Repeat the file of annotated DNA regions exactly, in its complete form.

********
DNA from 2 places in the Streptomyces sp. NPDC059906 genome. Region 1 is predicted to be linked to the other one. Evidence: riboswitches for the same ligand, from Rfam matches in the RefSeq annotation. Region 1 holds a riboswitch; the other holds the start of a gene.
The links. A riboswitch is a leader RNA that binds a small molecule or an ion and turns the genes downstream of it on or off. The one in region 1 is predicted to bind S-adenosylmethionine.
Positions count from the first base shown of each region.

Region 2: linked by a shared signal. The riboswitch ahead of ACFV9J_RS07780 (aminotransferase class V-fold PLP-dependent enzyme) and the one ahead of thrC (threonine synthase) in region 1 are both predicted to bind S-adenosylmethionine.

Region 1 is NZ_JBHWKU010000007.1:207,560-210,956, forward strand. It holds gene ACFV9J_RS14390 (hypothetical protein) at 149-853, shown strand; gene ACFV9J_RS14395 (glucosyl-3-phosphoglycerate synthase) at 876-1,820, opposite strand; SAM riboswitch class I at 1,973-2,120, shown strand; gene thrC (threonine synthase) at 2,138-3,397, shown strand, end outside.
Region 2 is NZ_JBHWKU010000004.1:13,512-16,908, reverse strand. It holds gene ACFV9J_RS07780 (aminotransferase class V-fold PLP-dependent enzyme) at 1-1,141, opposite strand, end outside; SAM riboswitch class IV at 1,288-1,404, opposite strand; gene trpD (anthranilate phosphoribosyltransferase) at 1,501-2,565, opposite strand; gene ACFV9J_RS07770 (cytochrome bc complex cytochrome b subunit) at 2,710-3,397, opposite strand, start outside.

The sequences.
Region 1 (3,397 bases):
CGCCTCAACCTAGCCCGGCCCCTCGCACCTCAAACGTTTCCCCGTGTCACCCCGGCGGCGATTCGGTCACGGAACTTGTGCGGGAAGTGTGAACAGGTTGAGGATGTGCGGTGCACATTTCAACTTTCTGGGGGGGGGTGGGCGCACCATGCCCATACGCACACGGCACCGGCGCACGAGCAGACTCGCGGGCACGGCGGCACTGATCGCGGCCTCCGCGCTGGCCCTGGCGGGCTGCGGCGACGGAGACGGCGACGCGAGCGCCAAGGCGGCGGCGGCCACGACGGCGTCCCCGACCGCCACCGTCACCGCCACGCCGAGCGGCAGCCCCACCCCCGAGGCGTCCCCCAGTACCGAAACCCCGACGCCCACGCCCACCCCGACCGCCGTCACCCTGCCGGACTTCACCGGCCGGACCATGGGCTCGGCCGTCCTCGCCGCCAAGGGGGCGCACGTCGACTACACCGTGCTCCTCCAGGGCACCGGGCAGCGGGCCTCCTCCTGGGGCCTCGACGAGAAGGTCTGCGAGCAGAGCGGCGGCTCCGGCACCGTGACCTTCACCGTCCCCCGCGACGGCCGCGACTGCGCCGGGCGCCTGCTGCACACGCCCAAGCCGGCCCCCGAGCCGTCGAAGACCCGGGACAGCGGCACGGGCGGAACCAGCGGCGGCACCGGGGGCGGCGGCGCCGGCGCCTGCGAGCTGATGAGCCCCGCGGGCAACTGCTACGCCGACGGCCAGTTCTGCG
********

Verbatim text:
DNA from 2 places in the Streptomyces sp. NPDC059906 genome. Region 1 is predicted to be linked to the other one. Evidence: riboswitches for the same ligand, from Rfam matches in the RefSeq annotation. Region 1 holds a riboswitch; the other holds the start of a gene.
The links. A riboswitch is a leader RNA that binds a small molecule or an ion and turns the genes downstream of it on or off. The one in region 1 is predicted to bind S-adenosylmethionine.
Positions count from the first base shown of each region.

Region 2: linked by a shared signal. The riboswitch ahead of ACFV9J_RS07780 (aminotransferase class V-fold PLP-dependent enzyme) and the one ahead of thrC (threonine synthase) in region 1 are both predicted to bind S-adenosylmethionine.

Region 1 is NZ_JBHWKU010000007.1:207,560-210,956, forward strand. It holds gene ACFV9J_RS14390 (hypothetical protein) at 149-853, shown strand; gene ACFV9J_RS14395 (glucosyl-3-phosphoglycerate synthase) at 876-1,820, opposite strand; SAM riboswitch class I at 1,973-2,120, shown strand; gene thrC (threonine synthase) at 2,138-3,397, shown strand, end outside.
Region 2 is NZ_JBHWKU010000004.1:13,512-16,908, reverse strand. It holds gene ACFV9J_RS07780 (aminotransferase class V-fold PLP-dependent enzyme) at 1-1,141, opposite strand, end outside; SAM riboswitch class IV at 1,288-1,404, opposite strand; gene trpD (anthranilate phosphoribosyltransferase) at 1,501-2,565, opposite strand; gene ACFV9J_RS07770 (cytochrome bc complex cytochrome b subunit) at 2,710-3,397, opposite strand, start outside.

The sequences.
Region 1 (3,397 bases):
CGCCTCAACCTAGCCCGGCCCCTCGCACCTCAAACGTTTCCCCGTGTCACCCCGGCGGCGATTCGGTCACGGAACTTGTGCGGGAAGTGTGAACAGGTTGAGGATGTGCGGTGCACATTTCAACTTTCTGGGGGGGGGTGGGCGCACCATGCCCATACGCACACGGCACCGGCGCACGAGCAGACTCGCGGGCACGGCGGCACTGATCGCGGCCTCCGCGCTGGCCCTGGCGGGCTGCGGCGACGGAGACGGCGACGCGAGCGCCAAGGCGGCGGCGGCCACGACGGCGTCCCCGACCGCCACCGTCACCGCCACGCCGAGCGGCAGCCCCACCCCCGAGGCGTCCCCCAGTACCGAAACCCCGACGCCCACGCCCACCCCGACCGCCGTCACCCTGCCGGACTTCACCGGCCGGACCATGGGCTCGGCCGTCCTCGCCGCCAAGGGGGCGCACGTCGACTACACCGTGCTCCTCCAGGGCACCGGGCAGCGGGCCTCCTCCTGGGGCCTCGACGAGAAGGTCTGCGAGCAGAGCGGCGGCTCCGGCACCGTGACCTTCACCGTCCCCCGCGACGGCCGCGACTGCGCCGGGCGCCTGCTGCACACGCCCAAGCCGGCCCCCGAGCCGTCGAAGACCCGGGACAGCGGCACGGGCGGAACCAGCGGCGGCACCGGGGGCGGCGGCGCCGGCGCCTGCGAGCTGATGAGCCCCGCGGGCAACTGCTACGCCGACGGCCAGTTCTGCG